REVIEW: Disgraced at Philadelphia Theatre Company

It wasn't fully a disgrace, but at times it felt like the individual pieces of this Pulitzer-winning drama didn't add up to a cohesive whole.

Pej Vahdat and Monette Magrath in "Disgraced."

Pej Vahdat and Monette Magrath in “Disgraced.”

There’s one word that I can use to describe the Philadelphia Theatre Company’s production of the Pulitzer-winning drama Disgraced: polarizing.

And if I wanted to add a few more words, I’d say it was polarizing for all the wrong reasons.

I’ve, quite frankly, never felt so divided about a piece of theatre in my life. Some parts of the PTC staging were simply brilliant, while others were so bad, it left several audience members who I talked to after the 85-minute play nearly running out of the theatre to escape.

To begin, the play could easily be a breeding ground for social discomfort, simply due to the subject matter, which, ultimately, shouldn’t surprise anyone who reads any of the marketing materials for the production: A Pakistani-American lawyer, Amir, has to confront his own internal self-hatred after an explosive dinner party at his Upper East Side apartment with his artist wife, Emily.

The script itself, written by Ayad Akhtar, does make engaging commentary about racial profiling and a Western interpretation of Eastern religious iconography. However, I couldn’t help but cringe at some of the more unbelievable moments, especially when Emily’s artistic sponsor, who happens to be married to one of Amir’s co-workers, begins to throw jabs about 9/11, Israel, and al-Qaeda at Amir after a drunken bender. Dramatically intense? Yes. Realistic? No, unless you’re a real dinner party asshole. And, yes, I’ve seen unrealistic dinner party scenes that felt authentic: August: Osage County, anyone?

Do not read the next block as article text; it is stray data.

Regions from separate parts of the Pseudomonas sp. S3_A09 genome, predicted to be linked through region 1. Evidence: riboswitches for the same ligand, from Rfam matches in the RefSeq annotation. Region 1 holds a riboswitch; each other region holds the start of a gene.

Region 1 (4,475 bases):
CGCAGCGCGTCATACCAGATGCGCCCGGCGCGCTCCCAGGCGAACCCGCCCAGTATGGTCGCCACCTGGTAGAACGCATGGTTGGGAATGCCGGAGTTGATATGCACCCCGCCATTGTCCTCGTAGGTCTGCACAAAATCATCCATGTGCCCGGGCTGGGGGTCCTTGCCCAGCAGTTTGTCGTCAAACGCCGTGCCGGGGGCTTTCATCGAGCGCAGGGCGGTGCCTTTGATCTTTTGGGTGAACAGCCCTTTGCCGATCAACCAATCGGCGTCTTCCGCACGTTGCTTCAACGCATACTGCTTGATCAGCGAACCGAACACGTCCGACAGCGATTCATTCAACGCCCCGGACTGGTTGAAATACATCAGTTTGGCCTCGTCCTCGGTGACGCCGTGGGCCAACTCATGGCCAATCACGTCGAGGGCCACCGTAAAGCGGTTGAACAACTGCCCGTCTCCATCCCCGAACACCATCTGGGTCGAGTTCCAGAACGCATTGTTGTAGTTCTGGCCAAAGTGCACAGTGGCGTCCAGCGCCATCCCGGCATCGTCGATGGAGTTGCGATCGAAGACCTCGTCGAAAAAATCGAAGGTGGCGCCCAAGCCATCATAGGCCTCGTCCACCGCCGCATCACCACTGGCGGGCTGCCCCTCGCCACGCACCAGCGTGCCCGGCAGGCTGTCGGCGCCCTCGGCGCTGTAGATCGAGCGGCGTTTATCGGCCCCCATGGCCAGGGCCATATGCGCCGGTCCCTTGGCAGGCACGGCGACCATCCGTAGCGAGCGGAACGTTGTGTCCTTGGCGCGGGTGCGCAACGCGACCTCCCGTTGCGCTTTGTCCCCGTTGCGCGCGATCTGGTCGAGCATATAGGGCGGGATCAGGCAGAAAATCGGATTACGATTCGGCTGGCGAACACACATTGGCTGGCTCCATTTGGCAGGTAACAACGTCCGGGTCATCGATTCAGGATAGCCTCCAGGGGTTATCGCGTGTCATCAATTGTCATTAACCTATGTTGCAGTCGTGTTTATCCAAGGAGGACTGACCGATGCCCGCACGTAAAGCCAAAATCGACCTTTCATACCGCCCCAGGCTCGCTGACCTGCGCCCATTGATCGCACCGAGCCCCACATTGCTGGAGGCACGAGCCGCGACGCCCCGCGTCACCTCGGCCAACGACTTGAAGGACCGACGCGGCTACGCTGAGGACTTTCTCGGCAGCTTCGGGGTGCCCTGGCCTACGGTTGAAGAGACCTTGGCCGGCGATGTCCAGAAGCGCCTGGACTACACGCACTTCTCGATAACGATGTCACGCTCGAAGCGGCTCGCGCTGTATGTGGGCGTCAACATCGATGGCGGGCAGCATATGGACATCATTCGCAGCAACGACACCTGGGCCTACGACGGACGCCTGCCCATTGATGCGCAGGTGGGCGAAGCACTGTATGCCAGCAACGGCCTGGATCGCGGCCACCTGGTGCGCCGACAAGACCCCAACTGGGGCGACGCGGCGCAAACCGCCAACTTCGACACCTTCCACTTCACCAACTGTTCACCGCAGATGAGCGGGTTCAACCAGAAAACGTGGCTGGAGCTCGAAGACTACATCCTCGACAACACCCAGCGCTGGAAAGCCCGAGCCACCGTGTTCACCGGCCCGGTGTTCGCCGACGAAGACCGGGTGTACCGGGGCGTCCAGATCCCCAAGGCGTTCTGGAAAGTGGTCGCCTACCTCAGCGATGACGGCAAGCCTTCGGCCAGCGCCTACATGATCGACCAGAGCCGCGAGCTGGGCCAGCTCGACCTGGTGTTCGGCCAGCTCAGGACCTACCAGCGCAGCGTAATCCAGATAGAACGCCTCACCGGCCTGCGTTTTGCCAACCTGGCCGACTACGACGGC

The PTC production looked handsome, and employed some impressive acting. Most notably Pej Vahdat, who played Amir. He outstanding and brought a deeply heartfelt interpretation to the lawyer who has, in essence, betrayed himself. Also especially strong was the fabulous Aimé Donna Kelly, who tackled Amir’s no-nonsense co-worker Jory with true zeal. Less impressive was Monette Magrath, whose interpretation of Amir’s wife, Emily, was annoyingly cloy and at times completely unbelievable.

In the end, the juxtaposition of insight and disgust may have been what director Mary Robinson was going for here, but I’m not entirely sure that is the case. Disgraced wasn’t fully a disgrace, but at times it did feel like the individual pieces of this production didn’t add up to a cohesive whole, and that’s a shame given the important and timely issues that are covered in the drama.

“Disgraced” runs at Philadelphia Theatre Company through November 8. For tickets and more information, visit their website.

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